The Way We Were: Merle Dekle Teate

The Way We Were: Merle Dekle Teate

Teate_08Although her vision and hearing are fading, once Merle Dekle Teate, 97, of San Jose settles into a favorite chair overlooking her backyard and lake, her Maltese poodle Angel tucked by her side, she’s eager to share timeless memories. Still a lovely Southern lady with the sunniest of personalities, Teate’s home off San Jose Boulevard was once the center of a vibrant social circle reflecting the music and entertainment of the time.

“Things were different then. People often entertained at home. If we weren’t going out for dinner and dancing to Abe Livert’s Band on Saturday nights at San Jose Country Club, we invited friends here. We’d take a boat ride, dine together…then the music and dancing started,” she said.

Stacks of record albums in her Marianna Road home prove the music rarely stopped, especially when U.S. Air Force and Florida National Guard pilot, the late Lt. Col. Thomas “Tommy” Luten Teate was home.

Teate was the son of Thomas Abner Teate, Jr., and his wife Billie Octavia Duncan Teate, a well-known local ballroom dance instructor who acted in early Jacksonville-produced silent movies. Tommy learned to dance from his mother in the family home on Liberty at 16th street in Springfield. He was often her partner and later taught Merle to dance. Merle says that Teate especially loved his family, flying, and dancing, a passion they shared throughout their 65-year marriage.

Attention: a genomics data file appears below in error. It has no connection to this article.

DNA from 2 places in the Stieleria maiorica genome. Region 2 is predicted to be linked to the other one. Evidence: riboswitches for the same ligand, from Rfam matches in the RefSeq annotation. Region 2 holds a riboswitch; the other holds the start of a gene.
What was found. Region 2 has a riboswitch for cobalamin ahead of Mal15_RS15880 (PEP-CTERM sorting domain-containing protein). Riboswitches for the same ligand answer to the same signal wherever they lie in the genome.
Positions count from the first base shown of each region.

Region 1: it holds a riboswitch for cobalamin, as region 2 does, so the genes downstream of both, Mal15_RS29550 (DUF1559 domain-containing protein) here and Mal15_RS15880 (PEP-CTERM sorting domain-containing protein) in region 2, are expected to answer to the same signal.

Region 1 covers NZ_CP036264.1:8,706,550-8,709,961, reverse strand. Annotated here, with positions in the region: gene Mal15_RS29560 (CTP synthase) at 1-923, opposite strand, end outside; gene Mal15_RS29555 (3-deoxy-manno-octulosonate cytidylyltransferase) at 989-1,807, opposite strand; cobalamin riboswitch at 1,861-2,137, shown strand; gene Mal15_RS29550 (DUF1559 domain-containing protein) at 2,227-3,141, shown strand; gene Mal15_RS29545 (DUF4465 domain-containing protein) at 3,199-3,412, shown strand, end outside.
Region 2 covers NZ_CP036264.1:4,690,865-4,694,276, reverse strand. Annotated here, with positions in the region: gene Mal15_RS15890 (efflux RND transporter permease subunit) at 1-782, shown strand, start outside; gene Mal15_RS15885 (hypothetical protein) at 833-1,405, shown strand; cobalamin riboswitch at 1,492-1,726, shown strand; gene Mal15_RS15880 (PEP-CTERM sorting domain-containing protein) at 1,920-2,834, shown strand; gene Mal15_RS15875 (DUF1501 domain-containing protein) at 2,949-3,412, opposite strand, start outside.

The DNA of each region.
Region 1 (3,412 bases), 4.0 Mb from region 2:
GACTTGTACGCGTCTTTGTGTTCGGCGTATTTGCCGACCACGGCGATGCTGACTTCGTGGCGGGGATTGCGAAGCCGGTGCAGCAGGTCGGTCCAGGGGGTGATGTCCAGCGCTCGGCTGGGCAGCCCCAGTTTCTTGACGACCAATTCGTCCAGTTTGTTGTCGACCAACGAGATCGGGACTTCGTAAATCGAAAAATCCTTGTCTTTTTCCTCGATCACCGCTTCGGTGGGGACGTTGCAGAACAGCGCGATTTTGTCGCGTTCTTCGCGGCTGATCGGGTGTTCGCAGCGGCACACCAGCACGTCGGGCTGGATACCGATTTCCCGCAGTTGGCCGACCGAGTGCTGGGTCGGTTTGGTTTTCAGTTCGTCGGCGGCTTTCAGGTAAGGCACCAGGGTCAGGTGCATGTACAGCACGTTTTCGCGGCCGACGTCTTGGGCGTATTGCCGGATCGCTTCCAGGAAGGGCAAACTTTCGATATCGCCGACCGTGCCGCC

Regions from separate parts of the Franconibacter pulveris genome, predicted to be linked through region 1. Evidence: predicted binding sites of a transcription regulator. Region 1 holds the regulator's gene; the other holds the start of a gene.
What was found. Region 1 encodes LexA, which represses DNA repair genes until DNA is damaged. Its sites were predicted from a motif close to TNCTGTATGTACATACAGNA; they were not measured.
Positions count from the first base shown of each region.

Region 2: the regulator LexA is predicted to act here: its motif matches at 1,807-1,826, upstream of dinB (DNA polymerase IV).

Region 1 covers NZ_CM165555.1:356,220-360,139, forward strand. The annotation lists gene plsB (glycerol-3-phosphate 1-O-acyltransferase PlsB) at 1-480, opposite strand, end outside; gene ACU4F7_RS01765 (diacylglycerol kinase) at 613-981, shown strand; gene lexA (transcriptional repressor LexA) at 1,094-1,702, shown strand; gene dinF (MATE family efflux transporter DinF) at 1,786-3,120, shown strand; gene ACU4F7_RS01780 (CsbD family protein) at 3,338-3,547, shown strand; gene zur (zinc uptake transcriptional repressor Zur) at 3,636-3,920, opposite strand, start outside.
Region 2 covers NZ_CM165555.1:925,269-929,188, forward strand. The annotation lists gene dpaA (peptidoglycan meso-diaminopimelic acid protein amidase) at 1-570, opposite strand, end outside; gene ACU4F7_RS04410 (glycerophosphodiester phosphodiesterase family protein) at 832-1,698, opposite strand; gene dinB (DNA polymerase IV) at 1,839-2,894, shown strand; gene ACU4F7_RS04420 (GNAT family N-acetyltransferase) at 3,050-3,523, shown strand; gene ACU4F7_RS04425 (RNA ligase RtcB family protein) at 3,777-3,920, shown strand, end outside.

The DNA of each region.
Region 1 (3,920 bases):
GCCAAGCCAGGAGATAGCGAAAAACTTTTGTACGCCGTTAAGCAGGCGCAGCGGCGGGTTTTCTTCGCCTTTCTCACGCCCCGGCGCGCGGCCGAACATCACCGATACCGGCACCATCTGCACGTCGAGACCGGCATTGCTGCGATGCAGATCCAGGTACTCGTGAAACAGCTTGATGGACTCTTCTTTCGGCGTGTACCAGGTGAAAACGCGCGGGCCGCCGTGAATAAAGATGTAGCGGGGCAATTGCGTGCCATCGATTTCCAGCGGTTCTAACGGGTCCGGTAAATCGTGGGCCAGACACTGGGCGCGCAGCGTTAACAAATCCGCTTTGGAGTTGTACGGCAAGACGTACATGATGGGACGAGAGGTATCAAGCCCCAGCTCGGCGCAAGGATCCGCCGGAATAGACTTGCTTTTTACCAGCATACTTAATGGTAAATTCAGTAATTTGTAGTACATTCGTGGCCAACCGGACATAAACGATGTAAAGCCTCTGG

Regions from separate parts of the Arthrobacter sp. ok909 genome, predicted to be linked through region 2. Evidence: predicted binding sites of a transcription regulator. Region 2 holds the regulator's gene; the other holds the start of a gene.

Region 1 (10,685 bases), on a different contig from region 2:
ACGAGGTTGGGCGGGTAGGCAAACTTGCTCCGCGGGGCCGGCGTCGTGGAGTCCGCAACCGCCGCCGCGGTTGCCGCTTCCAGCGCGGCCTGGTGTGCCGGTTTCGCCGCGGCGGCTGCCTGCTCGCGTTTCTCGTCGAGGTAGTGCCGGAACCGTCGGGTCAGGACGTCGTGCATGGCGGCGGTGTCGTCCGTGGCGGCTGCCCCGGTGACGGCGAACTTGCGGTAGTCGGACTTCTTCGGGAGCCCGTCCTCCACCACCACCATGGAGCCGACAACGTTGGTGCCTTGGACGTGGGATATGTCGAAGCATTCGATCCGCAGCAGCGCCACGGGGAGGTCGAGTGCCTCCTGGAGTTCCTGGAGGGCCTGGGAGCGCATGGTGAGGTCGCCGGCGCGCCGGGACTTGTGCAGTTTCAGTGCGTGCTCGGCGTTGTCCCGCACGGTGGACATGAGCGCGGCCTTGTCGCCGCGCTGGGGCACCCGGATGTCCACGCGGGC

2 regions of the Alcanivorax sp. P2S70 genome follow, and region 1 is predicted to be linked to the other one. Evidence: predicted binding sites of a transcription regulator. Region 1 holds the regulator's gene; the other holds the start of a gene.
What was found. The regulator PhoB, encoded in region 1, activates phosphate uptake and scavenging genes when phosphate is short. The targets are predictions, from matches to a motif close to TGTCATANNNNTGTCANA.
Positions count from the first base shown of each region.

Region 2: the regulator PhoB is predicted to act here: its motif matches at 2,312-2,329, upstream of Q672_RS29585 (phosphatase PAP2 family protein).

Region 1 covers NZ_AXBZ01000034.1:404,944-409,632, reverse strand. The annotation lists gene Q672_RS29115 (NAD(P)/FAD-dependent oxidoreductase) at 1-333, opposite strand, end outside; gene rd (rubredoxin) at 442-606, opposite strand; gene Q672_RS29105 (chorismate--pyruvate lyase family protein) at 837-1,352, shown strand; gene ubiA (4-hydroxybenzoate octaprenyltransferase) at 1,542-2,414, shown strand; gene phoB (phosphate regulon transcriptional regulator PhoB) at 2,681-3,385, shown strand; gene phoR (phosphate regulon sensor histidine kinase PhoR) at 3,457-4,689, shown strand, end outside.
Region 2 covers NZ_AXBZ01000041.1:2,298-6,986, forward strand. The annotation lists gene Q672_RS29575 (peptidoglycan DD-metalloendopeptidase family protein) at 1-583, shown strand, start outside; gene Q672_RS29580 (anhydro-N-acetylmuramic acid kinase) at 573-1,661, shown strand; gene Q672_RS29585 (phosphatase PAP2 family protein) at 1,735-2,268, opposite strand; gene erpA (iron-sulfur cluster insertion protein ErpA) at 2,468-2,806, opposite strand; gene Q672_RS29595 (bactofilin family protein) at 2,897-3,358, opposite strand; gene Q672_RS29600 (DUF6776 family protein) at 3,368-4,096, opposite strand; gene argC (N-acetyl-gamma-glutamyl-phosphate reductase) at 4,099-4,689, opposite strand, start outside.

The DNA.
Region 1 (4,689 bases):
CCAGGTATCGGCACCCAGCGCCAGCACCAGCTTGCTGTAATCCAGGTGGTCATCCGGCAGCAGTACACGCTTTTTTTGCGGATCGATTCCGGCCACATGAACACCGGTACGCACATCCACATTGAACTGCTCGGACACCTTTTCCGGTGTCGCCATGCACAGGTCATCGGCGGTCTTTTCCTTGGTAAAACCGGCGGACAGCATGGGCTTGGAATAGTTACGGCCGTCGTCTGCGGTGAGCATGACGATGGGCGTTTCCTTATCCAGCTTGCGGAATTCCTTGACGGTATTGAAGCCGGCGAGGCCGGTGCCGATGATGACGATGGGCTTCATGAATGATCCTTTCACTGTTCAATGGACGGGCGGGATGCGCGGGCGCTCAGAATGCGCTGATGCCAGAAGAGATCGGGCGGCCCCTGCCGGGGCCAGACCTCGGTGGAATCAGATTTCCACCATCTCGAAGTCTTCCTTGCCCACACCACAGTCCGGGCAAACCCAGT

“We danced every weekend. There were always dances at the National Guard Armory in Springfield or at the Masonic Lodge downtown on Newnan Street. Our favorites were ballroom, the Cha and square dances,” Merle said.

Teate_04            The well-worn Teate album collection has neat handwritten notes on each cover indicating song number and title for favorites. They played Pete Fountain, Count Basie, Tommy Dorsey, Duke Ellington, the Glen Miller Orchestra and Vaughn Monroe hits. Big Band, Dixieland, Jazz, Swing, Latin music and movie themes sung by stars of the day are dear to Merle. Songs they practically wore out were: Green Eyes, Sugar Blues, Marie Elena, Mamselle, Sleepy Lagoon, Mood Indigo and Little Brown Jug.

The family lived on Catalonia Street before moving to the Marianna Road home, which Tommy just had to have, Merle recalled. Its large yard, private lake and island were perfect for their family and entertaining.

“Tommy wanted this home because he loved the water. We had a pontoon boat named The Love Boat and jet skis. He fished, catching brim and 10-pound wide-mouth bass,” she said. “We liked to boat to the island, roast hotdogs and picnic. Along the way we’d invite neighbors who were outside to boat over and join us…such fun.”

Merle Dekle was born June 6, 1917 at home, 325 Cottage Avenue between 10th and 11th Streets in Springfield. Her older brother, Vaughn, is deceased. Her parents were Julian Arthur Dekle and Zimmie Harrison Dekle. Nearly 100 years ago, Julian founded the Dekle Lumber Company downtown, which he later sold to the Mason Lumber Company, predecessor of The Charter Company.